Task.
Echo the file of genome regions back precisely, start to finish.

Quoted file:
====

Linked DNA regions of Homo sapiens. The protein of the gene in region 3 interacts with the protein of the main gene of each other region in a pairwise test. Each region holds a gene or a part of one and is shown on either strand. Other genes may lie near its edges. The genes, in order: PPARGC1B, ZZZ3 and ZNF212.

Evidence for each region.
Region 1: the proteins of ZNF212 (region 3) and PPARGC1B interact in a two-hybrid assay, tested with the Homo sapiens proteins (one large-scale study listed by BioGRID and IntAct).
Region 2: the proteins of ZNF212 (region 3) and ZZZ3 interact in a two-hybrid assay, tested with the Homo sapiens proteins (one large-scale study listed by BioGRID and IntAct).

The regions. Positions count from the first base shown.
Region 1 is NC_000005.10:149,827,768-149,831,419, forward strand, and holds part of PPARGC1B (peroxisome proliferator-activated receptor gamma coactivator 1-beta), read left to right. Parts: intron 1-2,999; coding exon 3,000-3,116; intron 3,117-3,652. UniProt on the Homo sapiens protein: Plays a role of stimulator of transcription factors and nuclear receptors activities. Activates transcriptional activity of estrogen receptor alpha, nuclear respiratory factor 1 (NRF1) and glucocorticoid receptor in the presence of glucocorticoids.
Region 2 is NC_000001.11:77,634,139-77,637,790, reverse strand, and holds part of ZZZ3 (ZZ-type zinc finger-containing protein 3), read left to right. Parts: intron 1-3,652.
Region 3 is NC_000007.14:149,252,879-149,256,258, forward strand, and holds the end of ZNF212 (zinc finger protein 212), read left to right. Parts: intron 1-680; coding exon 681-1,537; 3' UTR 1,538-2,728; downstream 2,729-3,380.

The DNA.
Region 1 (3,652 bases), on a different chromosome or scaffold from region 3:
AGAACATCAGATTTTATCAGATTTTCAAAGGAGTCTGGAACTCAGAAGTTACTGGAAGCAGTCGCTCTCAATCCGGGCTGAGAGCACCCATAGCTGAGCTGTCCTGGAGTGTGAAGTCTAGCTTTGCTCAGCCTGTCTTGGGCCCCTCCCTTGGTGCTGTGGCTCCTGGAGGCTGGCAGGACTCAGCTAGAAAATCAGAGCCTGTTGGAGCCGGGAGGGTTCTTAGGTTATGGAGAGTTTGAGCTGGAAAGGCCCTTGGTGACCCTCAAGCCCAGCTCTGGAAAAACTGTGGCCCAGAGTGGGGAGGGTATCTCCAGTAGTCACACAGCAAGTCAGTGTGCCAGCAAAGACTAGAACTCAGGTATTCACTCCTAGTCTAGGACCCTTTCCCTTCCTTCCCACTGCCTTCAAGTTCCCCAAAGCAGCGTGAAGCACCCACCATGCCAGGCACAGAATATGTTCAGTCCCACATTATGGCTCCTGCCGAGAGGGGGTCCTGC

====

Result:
Linked DNA regions of Homo sapiens. The protein of the gene in region 3 interacts with the protein of the main gene of each other region in a pairwise test. Each region holds a gene or a part of one and is shown on either strand. Other genes may lie near its edges. The genes, in order: PPARGC1B, ZZZ3 and ZNF212.

Evidence for each region.
Region 1: the proteins of ZNF212 (region 3) and PPARGC1B interact in a two-hybrid assay, tested with the Homo sapiens proteins (one large-scale study listed by BioGRID and IntAct).
Region 2: the proteins of ZNF212 (region 3) and ZZZ3 interact in a two-hybrid assay, tested with the Homo sapiens proteins (one large-scale study listed by BioGRID and IntAct).

The regions. Positions count from the first base shown.
Region 1 is NC_000005.10:149,827,768-149,831,419, forward strand, and holds part of PPARGC1B (peroxisome proliferator-activated receptor gamma coactivator 1-beta), read left to right. Parts: intron 1-2,999; coding exon 3,000-3,116; intron 3,117-3,652. UniProt on the Homo sapiens protein: Plays a role of stimulator of transcription factors and nuclear receptors activities. Activates transcriptional activity of estrogen receptor alpha, nuclear respiratory factor 1 (NRF1) and glucocorticoid receptor in the presence of glucocorticoids.
Region 2 is NC_000001.11:77,634,139-77,637,790, reverse strand, and holds part of ZZZ3 (ZZ-type zinc finger-containing protein 3), read left to right. Parts: intron 1-3,652.
Region 3 is NC_000007.14:149,252,879-149,256,258, forward strand, and holds the end of ZNF212 (zinc finger protein 212), read left to right. Parts: intron 1-680; coding exon 681-1,537; 3' UTR 1,538-2,728; downstream 2,729-3,380.

The DNA.
Region 1 (3,652 bases), on a different chromosome or scaffold from region 3:
AGAACATCAGATTTTATCAGATTTTCAAAGGAGTCTGGAACTCAGAAGTTACTGGAAGCAGTCGCTCTCAATCCGGGCTGAGAGCACCCATAGCTGAGCTGTCCTGGAGTGTGAAGTCTAGCTTTGCTCAGCCTGTCTTGGGCCCCTCCCTTGGTGCTGTGGCTCCTGGAGGCTGGCAGGACTCAGCTAGAAAATCAGAGCCTGTTGGAGCCGGGAGGGTTCTTAGGTTATGGAGAGTTTGAGCTGGAAAGGCCCTTGGTGACCCTCAAGCCCAGCTCTGGAAAAACTGTGGCCCAGAGTGGGGAGGGTATCTCCAGTAGTCACACAGCAAGTCAGTGTGCCAGCAAAGACTAGAACTCAGGTATTCACTCCTAGTCTAGGACCCTTTCCCTTCCTTCCCACTGCCTTCAAGTTCCCCAAAGCAGCGTGAAGCACCCACCATGCCAGGCACAGAATATGTTCAGTCCCACATTATGGCTCCTGCCGAGAGGGGGTCCTGC